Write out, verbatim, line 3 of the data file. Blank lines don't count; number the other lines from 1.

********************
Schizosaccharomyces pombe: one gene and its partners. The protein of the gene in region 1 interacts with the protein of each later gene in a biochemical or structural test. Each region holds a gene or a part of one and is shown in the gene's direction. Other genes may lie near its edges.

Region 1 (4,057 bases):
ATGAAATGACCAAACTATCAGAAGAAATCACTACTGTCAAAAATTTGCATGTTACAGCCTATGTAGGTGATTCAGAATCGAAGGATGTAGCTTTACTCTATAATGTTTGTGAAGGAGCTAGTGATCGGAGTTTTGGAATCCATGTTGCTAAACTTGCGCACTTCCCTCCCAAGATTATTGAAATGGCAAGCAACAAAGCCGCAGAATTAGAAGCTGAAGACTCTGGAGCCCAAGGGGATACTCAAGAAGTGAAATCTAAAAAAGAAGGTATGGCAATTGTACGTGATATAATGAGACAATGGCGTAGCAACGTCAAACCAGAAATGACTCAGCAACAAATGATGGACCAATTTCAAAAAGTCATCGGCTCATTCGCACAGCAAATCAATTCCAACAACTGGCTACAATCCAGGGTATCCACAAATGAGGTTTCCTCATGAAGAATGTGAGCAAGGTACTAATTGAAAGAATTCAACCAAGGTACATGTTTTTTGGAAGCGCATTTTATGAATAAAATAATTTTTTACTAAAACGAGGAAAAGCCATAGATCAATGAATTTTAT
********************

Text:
ATGAAATGACCAAACTATCAGAAGAAATCACTACTGTCAAAAATTTGCATGTTACAGCCTATGTAGGTGATTCAGAATCGAAGGATGTAGCTTTACTCTATAATGTTTGTGAAGGAGCTAGTGATCGGAGTTTTGGAATCCATGTTGCTAAACTTGCGCACTTCCCTCCCAAGATTATTGAAATGGCAAGCAACAAAGCCGCAGAATTAGAAGCTGAAGACTCTGGAGCCCAAGGGGATACTCAAGAAGTGAAATCTAAAAAAGAAGGTATGGCAATTGTACGTGATATAATGAGACAATGGCGTAGCAACGTCAAACCAGAAATGACTCAGCAACAAATGATGGACCAATTTCAAAAAGTCATCGGCTCATTCGCACAGCAAATCAATTCCAACAACTGGCTACAATCCAGGGTATCCACAAATGAGGTTTCCTCATGAAGAATGTGAGCAAGGTACTAATTGAAAGAATTCAACCAAGGTACATGTTTTTTGGAAGCGCATTTTATGAATAAAATAATTTTTTACTAAAACGAGGAAAAGCCATAGATCAATGAATTTTAT